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. Last Updated: 07/27/2016

Czech Open: PGA Marches East

PRAGUE -- The Professional Golf Association made its first foray into the former communist bloc Thursday, but only after last-minute help from the soldiers who were once charged with keeping the West at bay.

The $750,000 Czech Open at the Marianske Lazne Golf Club, featuring Spain's Seve Ballesteros and Germany's Bernhard Langer in a 102-strong field, is the first tour event in territory once behind the Iron Curtain.

"We're certainly hopeful to develop more tournaments in this area," tournament director David Probyn told Reuters.

This one would have been in trouble without the aid of the Czech army, who have laid down their arms and picked up rakes to save the tournament on the 6,775-yard, par 71 course.

Autumn is at its height at Marianske Lazne, an elegant spa town dating from the Austro-Hungarian empire 165 kilometers west of Prague.

"We were ankle-deep in leaves at some places but the Czech soldiers have been out on the course each day clearing the greens and tees," Mark Lewis, a PGA greens consultant, said.

"Without their help we would have had some real problems getting the course ready."

Lewis, who was called in last month from London to whip the 90-year-old course into shape, said he had to borrow equipment from all over the country as well as neighboring Germany to ensure organizers could handle the area's unpredictable weather conditions.

"We've had to cover tees and greens overnight with carpets because of heavy frost but then some days the weather turns 180 degrees the other way," he said.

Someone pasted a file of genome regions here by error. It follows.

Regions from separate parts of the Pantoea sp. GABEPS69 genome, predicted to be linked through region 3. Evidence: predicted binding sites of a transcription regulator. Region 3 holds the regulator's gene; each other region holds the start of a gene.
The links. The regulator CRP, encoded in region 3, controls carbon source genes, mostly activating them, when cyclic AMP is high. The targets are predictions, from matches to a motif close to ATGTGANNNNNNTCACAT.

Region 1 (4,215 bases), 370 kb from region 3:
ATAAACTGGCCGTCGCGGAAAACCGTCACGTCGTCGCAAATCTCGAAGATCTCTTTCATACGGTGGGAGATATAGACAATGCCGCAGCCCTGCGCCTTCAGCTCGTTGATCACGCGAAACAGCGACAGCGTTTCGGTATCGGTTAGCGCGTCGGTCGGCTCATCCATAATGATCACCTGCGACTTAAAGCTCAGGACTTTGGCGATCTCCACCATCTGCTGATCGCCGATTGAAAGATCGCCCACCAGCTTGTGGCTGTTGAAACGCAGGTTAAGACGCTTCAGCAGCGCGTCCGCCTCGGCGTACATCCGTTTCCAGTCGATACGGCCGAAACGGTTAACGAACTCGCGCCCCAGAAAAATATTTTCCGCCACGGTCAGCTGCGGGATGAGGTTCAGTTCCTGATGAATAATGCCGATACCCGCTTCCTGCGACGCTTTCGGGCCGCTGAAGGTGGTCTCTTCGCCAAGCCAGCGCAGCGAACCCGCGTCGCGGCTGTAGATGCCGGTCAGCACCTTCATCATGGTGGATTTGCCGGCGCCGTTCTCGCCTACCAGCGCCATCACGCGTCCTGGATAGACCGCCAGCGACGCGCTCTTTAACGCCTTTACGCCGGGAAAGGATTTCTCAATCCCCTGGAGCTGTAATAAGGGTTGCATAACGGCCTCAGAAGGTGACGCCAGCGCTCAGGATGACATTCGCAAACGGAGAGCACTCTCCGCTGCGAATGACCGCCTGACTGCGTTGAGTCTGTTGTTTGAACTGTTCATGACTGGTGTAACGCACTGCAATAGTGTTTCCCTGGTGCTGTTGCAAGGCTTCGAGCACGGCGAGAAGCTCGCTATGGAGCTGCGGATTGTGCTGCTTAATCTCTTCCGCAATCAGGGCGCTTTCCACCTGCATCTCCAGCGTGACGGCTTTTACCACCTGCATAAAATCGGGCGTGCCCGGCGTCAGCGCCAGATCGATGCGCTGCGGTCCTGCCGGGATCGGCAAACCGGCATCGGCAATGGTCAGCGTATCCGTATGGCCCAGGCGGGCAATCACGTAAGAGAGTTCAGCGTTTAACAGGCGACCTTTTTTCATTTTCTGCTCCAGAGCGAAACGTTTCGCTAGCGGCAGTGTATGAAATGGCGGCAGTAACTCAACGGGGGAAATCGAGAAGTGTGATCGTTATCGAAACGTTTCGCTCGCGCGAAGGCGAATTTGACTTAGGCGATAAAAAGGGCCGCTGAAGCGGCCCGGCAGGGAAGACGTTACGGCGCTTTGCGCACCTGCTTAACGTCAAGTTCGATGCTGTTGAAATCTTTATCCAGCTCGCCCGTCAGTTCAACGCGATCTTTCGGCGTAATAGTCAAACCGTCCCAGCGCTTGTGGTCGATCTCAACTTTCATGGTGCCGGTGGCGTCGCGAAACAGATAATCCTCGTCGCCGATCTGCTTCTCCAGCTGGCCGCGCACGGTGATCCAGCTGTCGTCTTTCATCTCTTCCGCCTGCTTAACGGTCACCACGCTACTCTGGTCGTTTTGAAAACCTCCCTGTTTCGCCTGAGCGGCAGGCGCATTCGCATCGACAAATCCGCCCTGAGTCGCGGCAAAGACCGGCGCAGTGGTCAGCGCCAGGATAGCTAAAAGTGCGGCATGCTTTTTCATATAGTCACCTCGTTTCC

The Professional Golf Association is eager to see if an audience, whose Communist former rulers frowned on golf, will take to the sport.With fewer than 3,000 registered golfers and only two full 18-hole courses, the Czech Republic would not appear to be a hotbed for a leisure activity that can cost the average worker as much as half a year's salary for the basic equipment alone.

But golf is not completely new to the Czech Republic.

In 1905 Britain's King Edward VII, who frequented the area's spa and hunting grounds, established the Marianske Lazne club and became its first member.

Former Czechoslovakia was one of the founding members of the European Golf Association, a position it held even during the Communist era.

"Everyone is curious to venture into this part of the world and see how the sport and events like this will be accepted," Lewis said.

And as the burgeoning upper class of Czech businessmen remains anxious to achieve status symbols long denied under the former regime, golf -- like owning a foreign car and carrying a cellular telephone -- has become a priority.

In Prague, many up-and-coming executives with little or no knowledge of the game have flocked to lessons at the city's two indoor driving ranges.

With a new indoor golf center promoting Europe's first computer-simulated golf machines that whisk players to one of 12 courses the world-over, and a Canadian-designed championship golf course almost completed near Prague, the country's nouveau riches can't seem to get enough of the game.

"I am taking English lessons three times a week and golf lessons twice a week," said Josef Prochazka, an import-export executive, as he hit a nine-iron at a wall in the Erpet Golf Center driving range. "As a businessman I think it is important to show that I am at a par with my western colleagues."